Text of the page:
It is sometimes objected, by Feminist “Pro-Choice” groups, that “Pro-Life” advocates are seeking to impose their own personal religious opinions on the rest of American society, and that the U.S. Constitution specifically forbids that. Reference is specifically to the Establishment Clause of the First Amendment which calls for the separation of church and state, and that, according to the “Pro-Choice” groups, means that Judeo-Christian moral principles have no bearing on the law.
But does the Establishment Clause really mean that? Did the Founding Fathers intend to divorce government from morality? Of from religion in general? To do so would have been to repudiate the Declaration of Independence, which had appealed to “the Laws of Nature and of Nature’s God,” and went on to say that “all men are created equal, that they are endowed by their Creator with certain unalienable Rights, [and] that among these are Life, Liberty, and the Pursuit of Happiness.” The Declaration goes on, near the end, to appeal “to the Supreme Judge of the World for the Rectitude of our Intentions,” and to declare the reliance of the American people “on the Protection of Divine Providence . . .” We were certainly willing to call upon God when we needed His help and protection. But if there is no Creator, who says that anyone has an “unalienable right” to anything?
Perhaps the best commentary on the intent and meaning behind the First Amendment is James Madison’s “Memorial and Remonstrance.” Madison was the person who actually drafted the First Amendment. He had written his Remonstrance four years earlier in response to an attempt in Virginia to use tax money to support the religious ministry. Although written four years earlier it gives us the clearest picture of Madison’s thinking on the subject, and thus the rationale behind the Free Exercise and Establishment Clauses of the First Amendment.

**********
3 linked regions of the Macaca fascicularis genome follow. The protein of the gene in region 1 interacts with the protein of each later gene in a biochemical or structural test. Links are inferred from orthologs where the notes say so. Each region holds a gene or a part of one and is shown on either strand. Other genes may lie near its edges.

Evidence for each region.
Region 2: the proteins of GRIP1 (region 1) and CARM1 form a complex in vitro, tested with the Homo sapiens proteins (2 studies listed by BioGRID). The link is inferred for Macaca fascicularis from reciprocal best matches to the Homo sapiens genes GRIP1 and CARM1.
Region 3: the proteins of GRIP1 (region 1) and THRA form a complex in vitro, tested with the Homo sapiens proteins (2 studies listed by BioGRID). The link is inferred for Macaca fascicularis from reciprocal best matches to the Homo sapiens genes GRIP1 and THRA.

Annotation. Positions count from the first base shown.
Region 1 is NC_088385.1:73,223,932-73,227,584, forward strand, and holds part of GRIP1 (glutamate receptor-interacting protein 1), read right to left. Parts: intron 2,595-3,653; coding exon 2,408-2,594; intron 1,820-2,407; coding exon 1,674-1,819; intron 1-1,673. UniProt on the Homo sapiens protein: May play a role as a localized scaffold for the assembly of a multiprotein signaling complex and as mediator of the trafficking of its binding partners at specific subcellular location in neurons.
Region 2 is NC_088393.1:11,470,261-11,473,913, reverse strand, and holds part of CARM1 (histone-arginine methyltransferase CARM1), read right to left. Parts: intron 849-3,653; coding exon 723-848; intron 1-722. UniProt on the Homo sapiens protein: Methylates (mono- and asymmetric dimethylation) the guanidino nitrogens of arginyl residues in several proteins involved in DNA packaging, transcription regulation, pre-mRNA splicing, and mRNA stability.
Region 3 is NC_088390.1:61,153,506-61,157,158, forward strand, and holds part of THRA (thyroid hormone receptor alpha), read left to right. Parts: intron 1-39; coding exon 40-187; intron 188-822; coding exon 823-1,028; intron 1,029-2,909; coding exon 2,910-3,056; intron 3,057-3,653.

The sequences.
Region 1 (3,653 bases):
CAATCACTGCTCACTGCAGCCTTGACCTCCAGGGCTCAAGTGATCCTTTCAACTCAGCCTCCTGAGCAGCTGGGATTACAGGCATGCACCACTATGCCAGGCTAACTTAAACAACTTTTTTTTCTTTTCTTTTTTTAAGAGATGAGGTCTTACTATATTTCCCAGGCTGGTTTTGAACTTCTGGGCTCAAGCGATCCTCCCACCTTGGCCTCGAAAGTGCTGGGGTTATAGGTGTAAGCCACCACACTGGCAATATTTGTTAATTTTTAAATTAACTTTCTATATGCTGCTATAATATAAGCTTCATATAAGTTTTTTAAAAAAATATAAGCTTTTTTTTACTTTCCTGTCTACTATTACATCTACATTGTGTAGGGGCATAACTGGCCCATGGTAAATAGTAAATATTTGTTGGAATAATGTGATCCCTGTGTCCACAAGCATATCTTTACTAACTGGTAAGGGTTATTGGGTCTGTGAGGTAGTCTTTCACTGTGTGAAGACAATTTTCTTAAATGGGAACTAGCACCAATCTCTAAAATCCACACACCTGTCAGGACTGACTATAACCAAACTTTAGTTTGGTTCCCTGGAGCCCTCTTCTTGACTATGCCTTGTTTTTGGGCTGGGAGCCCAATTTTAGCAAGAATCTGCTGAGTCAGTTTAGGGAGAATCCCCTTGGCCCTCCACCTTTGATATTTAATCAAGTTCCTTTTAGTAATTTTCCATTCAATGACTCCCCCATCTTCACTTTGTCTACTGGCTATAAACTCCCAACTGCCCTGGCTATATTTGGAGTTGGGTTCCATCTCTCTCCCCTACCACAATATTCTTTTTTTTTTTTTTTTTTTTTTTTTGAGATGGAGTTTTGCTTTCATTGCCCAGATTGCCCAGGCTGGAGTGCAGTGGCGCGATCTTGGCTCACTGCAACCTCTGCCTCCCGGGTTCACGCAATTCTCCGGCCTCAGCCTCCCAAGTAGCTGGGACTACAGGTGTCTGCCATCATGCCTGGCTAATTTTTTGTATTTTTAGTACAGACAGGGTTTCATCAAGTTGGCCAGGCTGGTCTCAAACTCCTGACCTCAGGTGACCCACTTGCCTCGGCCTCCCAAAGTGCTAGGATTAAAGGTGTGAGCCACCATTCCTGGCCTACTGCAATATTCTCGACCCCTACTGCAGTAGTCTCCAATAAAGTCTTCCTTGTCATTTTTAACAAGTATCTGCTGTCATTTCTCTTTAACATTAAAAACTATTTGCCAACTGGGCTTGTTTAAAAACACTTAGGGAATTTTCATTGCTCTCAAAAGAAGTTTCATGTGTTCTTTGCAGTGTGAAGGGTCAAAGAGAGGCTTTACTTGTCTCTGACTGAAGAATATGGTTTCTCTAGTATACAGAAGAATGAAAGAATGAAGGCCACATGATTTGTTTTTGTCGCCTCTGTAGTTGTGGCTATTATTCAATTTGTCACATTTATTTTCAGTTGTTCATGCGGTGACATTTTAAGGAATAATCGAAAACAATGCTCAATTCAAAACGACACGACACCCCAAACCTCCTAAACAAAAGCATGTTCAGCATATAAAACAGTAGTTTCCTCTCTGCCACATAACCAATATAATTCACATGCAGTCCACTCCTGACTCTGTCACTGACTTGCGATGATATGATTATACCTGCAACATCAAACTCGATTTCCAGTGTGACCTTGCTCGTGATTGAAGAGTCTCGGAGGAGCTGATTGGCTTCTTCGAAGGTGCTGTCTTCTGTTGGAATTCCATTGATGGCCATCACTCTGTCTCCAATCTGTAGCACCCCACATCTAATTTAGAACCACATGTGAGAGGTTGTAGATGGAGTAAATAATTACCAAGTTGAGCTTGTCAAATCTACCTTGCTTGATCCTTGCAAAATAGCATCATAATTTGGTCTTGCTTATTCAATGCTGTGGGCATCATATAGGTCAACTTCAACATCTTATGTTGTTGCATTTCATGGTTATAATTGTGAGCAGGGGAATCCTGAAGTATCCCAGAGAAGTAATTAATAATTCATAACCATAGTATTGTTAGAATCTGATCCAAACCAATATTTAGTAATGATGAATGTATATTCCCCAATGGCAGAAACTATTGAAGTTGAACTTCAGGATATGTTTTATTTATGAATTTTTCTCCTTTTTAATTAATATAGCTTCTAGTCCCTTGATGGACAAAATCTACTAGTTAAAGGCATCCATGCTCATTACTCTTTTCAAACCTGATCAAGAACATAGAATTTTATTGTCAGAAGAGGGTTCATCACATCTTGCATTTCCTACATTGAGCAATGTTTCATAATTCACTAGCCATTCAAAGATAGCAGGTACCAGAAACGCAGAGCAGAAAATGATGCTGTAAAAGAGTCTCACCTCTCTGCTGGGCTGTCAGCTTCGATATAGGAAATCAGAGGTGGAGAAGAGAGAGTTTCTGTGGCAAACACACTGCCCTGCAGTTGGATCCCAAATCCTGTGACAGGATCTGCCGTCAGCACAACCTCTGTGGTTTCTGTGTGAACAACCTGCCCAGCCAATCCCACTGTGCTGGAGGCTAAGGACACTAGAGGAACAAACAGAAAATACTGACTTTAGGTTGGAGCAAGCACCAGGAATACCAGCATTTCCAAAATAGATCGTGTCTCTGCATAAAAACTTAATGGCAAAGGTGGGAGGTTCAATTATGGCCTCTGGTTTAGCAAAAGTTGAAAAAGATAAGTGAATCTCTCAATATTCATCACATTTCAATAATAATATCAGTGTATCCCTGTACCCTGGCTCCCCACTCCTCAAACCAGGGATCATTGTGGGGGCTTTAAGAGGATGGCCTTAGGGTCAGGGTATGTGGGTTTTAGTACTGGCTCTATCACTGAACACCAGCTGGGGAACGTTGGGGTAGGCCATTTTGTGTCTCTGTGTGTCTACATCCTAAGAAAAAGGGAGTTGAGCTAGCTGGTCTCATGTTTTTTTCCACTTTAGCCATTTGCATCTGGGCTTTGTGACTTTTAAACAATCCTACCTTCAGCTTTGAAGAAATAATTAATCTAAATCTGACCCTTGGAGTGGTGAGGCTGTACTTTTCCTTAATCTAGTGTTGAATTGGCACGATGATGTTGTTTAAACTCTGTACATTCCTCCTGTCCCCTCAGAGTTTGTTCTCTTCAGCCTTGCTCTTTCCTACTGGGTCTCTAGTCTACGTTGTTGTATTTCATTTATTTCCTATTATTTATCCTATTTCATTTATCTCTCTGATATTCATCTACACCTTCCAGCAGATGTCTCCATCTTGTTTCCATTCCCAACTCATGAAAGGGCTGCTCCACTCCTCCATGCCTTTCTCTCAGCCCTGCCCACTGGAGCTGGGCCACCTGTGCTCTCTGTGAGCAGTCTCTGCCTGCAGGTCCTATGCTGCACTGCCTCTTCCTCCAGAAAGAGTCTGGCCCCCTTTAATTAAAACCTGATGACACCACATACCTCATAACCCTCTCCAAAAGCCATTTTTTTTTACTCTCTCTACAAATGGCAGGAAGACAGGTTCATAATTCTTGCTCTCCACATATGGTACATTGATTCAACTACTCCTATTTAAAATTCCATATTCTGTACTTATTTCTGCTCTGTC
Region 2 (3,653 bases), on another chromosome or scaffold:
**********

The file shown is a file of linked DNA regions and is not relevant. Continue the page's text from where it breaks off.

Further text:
In one sense Madison was a proponent of the strict separation of church and state. He certainly did not think that tax money should be used to support the clergy. But does that necessarily entail a separation of the civil law from morality, as some modern secularists maintain? Hardly.
What is perhaps surprising to the modern ear is that Madison based his argument on the sovereign authority of God. Our loyalty to God, he says, comes before our loyalty to any human institution, including the state. Because, as human beings, we are directly accountable to God for our religious beliefs and practices, no human government has a right to interfere. That means that the government cannot take money from its citizens in the form of taxes and give it to the clergy. Which churches to support is a decision for the private citizen alone to make.
Madison took it for granted that a Supreme Being exists. He also held to what is known as the Contractual Theory of Government. States are formed when human beings enter into a kind of social contract with each other to form a body politic. As Madison put it,
“Before any man can be considered as a member of civil society,
he must be considered as a subject of the Governor of the Universe;
And if a member of Civil Society, who enters into any subordinate
Association, must always do it with a reservation of his duty to the
General authority, much more must every man who becomes a
member of any particular Civil Society, do it with a saving of his
allegiance to the Universal Sovereign.” (Section 1)
What Madison is arguing, in effect, is that there is a Higher Law, a universal moral law, which takes priority over any human law. The First Amendment, then, presupposes the existence of God rather than denies it.
When the state, then, tries to deny God altogether, it opens the door for human tyranny. If there is no Higher Law by which to judge the moral character of human actions, then there is no basis on which to condemn slavery or genocide. (The U.S. Supreme Court in the past has uphold both slavery and racial segregation.). If there is no right to life that protects the life of the unborn child then there is no right to life that protects the life of the mother. There is nothing “sacred” about human life – that presumably is a religious concept, which, according to the secularists, has no place in civil government. The ante-bellum South and the Third Reich were right all along.
Have we been endowed by a Creator with “certain unalienable rights”? If not, as a human society we are in deep trouble, and that is reflected in the turmoil engulfing America today. May God grant us the grace to see that we need to pursue justice in our society. It is a duty we owe our Creator.